Pharmaceutical Manufacturers urged state authorities to fight fake drugs

Accra, Sept. 24, GNA – The International
Federation of Pharmaceutical Manufacturers and Associations (IFPMA) has called
on state authorities to prevent fake drugs from eroding the trust between
patients, healthcare professionals and manufacturers of genuine medicines.

Discussants at the two-day business ethics and
integrity seminar agreed that fake products undermined patient’s trust in
healthcare systems.

The World Health Organisation estimates that
as much as 30 percent of drugs on the Ghanaian market are fake.

The seminar themed; “Business Integrity Days”
which brought together participants from healthcare industry included
representatives from national pharmaceutical trade associations, ethics and
compliance professionals, general managers, healthcare professionals, medical
and scientific advisors as well as in-house counsels and sales representatives.

The seminar, which was part of the IFPMA’s
mission to support efforts worldwide to uphold ethical standards, also
discussed the progress Ghana and other African countries have been making in
raising their standards in the ethics and business integrity space, which was
contributing to IFPMA’s goal to create a level playing field in Africa.

A press statement acknowledged that an
efficient healthcare system depended on mutual trust between manufacturers of
medicines and vaccines, governments and health authorities, healthcare
professionals and patients and that the challenge was frequently to apply
business ethics and integrity into the day to day reality of the healthcare
community.

The programme provided practical training on
how to interact with healthcare professionals namely doctors, nurses and
pharmacists with regards to promotional and medical information, how to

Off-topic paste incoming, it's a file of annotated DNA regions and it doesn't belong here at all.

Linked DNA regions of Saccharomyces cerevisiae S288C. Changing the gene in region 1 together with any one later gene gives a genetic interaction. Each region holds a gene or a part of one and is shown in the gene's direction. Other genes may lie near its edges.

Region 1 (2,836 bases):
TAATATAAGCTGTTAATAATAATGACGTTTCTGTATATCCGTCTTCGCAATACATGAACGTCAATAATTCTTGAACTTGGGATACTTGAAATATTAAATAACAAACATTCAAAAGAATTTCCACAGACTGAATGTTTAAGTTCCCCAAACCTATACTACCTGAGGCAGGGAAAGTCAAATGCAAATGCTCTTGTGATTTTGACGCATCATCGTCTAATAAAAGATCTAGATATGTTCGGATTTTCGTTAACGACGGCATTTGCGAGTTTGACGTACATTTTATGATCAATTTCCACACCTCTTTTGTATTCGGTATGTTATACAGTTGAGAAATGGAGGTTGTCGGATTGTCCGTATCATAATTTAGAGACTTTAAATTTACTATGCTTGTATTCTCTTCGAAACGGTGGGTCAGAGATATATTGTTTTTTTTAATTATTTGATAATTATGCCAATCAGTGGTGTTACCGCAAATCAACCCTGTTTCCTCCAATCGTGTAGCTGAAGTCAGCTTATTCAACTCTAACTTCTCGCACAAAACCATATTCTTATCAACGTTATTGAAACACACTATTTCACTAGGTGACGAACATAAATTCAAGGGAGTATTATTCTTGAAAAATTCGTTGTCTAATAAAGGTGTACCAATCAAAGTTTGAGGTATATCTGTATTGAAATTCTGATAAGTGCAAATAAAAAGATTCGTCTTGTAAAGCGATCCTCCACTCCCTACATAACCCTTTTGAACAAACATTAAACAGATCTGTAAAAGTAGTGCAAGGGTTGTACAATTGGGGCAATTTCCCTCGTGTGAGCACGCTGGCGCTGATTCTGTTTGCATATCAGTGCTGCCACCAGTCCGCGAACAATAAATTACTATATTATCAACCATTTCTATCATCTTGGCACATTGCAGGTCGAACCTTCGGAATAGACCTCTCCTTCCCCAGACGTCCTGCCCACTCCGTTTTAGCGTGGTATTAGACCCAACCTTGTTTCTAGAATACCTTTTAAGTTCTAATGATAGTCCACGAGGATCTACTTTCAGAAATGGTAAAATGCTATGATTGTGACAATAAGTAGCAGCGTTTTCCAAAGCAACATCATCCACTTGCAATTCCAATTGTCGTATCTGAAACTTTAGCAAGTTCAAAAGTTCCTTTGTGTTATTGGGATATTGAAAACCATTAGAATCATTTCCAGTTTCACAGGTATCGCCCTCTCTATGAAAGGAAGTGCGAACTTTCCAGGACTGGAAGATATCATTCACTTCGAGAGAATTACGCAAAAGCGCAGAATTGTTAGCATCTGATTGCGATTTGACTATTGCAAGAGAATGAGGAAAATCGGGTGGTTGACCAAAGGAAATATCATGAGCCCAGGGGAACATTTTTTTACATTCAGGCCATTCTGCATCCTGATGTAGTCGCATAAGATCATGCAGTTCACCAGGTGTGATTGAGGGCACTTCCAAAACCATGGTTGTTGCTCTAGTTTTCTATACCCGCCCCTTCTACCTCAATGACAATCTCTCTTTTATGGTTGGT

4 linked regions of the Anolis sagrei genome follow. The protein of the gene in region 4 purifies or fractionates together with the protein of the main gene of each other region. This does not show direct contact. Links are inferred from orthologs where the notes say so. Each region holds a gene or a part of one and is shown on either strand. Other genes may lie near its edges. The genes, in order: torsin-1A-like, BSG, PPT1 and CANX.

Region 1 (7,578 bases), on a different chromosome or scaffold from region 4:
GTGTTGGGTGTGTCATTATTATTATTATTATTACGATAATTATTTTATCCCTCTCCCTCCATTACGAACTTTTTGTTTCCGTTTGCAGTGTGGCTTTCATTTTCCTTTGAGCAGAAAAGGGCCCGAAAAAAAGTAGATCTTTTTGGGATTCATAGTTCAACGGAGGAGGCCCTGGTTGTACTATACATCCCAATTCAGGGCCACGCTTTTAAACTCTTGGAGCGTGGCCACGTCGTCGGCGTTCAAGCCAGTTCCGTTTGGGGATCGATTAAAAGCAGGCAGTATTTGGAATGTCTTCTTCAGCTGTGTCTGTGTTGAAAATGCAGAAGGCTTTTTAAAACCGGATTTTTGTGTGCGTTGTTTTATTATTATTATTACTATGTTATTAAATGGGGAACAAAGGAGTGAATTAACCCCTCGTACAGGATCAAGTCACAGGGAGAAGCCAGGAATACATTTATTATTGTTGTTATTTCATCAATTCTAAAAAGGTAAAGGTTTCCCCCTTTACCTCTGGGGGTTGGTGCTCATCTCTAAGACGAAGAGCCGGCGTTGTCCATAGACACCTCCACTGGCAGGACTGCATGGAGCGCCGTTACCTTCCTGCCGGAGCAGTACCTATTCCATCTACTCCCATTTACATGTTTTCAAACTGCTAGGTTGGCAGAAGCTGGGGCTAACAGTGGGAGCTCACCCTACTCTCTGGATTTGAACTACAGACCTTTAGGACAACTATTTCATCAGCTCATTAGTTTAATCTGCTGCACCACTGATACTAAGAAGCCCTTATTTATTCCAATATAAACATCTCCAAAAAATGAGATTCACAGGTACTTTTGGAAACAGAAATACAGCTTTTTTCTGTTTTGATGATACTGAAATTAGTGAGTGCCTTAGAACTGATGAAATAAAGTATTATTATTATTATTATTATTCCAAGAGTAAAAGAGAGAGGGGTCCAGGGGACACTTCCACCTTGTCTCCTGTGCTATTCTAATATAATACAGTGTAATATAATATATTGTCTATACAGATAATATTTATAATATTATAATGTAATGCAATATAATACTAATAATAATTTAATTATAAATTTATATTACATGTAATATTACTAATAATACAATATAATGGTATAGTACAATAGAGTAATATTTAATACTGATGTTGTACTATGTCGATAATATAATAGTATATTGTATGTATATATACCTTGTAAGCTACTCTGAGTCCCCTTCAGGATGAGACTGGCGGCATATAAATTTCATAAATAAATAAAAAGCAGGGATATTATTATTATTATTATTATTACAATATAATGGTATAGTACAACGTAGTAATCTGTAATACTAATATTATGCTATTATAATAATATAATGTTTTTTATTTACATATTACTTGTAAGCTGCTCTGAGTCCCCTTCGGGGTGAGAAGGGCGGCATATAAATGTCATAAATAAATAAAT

interact with patient organisations, and how to set up and run successful
compliance programmes.

Participants were informed about the new IFPMA
Code of Practice to be launched in January 2019.

Participants also received training on the
local implementation of the soon to be launched new IFPMA Code of Practice.

The Code, aims to build trust within the
healthcare community and the public, guiding all the companies and associations
who are members of IFPMA to operate, act and communicate in an ethical manner.

Since it was first drawn up in 1981, the Code
has been constantly revised in order to keep up with society’s expectation for
the research-based pharmaceutical industry.

This latest sixth edition, coming into force
on January 1, 2019, includes a global ban on gifts and promotional aids for
prescription-only medicines.

Thomas Cueni, Director General of the IFPMA,
explained: “Society’s expectations of the R&D-based biopharmaceutical
industry, quite rightly, constantly raise the bar. We need to meet these
expectations and live up to our commitments wherever we operate in the world,
to win and retain the trust patients place in our products.

It is important that we train and offer
guidance to our members companies and associations about the Code of Practice.
We are pleased that this event has attracted such a high level of engagement,
which clearly demonstrates a keen desire among medicine manufacturers and
healthcare professionals to behave ethically”.

GNA

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